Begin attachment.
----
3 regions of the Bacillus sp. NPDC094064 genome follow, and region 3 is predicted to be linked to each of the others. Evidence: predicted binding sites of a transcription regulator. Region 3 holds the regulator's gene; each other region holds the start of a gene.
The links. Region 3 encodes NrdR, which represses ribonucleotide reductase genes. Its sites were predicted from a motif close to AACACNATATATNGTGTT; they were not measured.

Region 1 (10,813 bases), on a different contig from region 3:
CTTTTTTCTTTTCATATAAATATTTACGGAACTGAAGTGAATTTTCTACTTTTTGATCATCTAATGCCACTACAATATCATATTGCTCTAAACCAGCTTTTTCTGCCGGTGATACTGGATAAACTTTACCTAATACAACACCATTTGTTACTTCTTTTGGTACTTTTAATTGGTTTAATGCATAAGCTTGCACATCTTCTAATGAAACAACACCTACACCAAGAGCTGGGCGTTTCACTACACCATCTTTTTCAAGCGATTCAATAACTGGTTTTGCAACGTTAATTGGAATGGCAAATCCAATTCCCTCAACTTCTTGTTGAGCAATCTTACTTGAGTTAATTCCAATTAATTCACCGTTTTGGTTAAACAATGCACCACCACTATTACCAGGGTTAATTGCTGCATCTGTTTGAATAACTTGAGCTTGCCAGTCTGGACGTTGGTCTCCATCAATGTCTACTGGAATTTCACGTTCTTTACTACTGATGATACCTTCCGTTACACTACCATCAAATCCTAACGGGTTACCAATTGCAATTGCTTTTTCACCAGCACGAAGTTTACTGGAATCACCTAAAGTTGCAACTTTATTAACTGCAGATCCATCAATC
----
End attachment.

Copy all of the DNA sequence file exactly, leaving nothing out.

3 regions of the Bacillus sp. NPDC094064 genome follow, and region 3 is predicted to be linked to each of the others. Evidence: predicted binding sites of a transcription regulator. Region 3 holds the regulator's gene; each other region holds the start of a gene.
The links. Region 3 encodes NrdR, which represses ribonucleotide reductase genes. Its sites were predicted from a motif close to AACACNATATATNGTGTT; they were not measured.

Region 1 (10,813 bases), on a different contig from region 3:
CTTTTTTCTTTTCATATAAATATTTACGGAACTGAAGTGAATTTTCTACTTTTTGATCATCTAATGCCACTACAATATCATATTGCTCTAAACCAGCTTTTTCTGCCGGTGATACTGGATAAACTTTACCTAATACAACACCATTTGTTACTTCTTTTGGTACTTTTAATTGGTTTAATGCATAAGCTTGCACATCTTCTAATGAAACAACACCTACACCAAGAGCTGGGCGTTTCACTACACCATCTTTTTCAAGCGATTCAATAACTGGTTTTGCAACGTTAATTGGAATGGCAAATCCAATTCCCTCAACTTCTTGTTGAGCAATCTTACTTGAGTTAATTCCAATTAATTCACCGTTTTGGTTAAACAATGCACCACCACTATTACCAGGGTTAATTGCTGCATCTGTTTGAATAACTTGAGCTTGCCAGTCTGGACGTTGGTCTCCATCAATGTCTACTGGAATTTCACGTTCTTTACTACTGATGATACCTTCCGTTACACTACCATCAAATCCTAACGGGTTACCAATTGCAATTGCTTTTTCACCAGCACGAAGTTTACTGGAATCACCTAAAGTTGCAACTTTATTAACTGCAGATCCATCAATC